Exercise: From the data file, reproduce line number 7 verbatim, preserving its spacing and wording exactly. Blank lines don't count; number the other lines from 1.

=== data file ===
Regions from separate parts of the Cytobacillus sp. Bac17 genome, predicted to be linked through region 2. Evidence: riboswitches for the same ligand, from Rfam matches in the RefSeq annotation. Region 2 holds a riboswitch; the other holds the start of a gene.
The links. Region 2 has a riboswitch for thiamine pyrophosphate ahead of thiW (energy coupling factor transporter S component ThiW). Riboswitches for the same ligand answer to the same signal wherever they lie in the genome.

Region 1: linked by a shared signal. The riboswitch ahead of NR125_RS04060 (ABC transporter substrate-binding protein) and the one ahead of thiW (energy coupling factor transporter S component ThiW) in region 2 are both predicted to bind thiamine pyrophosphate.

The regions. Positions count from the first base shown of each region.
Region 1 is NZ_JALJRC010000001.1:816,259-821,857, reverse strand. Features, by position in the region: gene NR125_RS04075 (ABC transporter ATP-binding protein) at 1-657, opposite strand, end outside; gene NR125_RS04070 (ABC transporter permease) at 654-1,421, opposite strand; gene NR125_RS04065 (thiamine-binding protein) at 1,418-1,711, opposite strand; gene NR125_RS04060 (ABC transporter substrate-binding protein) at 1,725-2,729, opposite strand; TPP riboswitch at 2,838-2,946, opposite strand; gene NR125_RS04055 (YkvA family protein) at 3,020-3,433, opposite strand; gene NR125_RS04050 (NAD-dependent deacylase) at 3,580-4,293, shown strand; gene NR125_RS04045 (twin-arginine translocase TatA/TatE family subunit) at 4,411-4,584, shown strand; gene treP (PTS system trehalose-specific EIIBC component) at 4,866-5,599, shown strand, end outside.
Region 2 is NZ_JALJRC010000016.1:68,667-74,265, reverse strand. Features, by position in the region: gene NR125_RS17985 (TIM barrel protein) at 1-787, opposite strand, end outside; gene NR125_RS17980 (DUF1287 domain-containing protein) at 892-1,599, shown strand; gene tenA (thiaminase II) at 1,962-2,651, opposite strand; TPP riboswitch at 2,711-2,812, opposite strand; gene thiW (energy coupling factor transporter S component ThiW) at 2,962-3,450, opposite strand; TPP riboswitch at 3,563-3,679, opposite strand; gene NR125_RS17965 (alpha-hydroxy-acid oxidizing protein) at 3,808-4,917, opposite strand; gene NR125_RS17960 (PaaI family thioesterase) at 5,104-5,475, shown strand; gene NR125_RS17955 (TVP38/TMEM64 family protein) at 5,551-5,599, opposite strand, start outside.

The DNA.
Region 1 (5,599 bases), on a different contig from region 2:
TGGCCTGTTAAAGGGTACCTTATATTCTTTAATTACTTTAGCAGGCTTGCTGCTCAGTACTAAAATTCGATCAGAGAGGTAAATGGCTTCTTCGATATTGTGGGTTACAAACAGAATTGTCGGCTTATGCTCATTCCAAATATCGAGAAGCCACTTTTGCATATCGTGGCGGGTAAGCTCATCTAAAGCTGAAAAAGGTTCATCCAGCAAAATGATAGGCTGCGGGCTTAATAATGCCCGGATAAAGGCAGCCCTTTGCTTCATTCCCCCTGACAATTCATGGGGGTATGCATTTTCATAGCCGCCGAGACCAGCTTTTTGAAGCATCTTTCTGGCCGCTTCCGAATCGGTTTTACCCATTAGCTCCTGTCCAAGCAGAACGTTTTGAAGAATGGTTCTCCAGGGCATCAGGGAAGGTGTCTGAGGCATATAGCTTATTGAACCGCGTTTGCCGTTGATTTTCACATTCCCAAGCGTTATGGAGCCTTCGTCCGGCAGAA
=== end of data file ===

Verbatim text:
The DNA.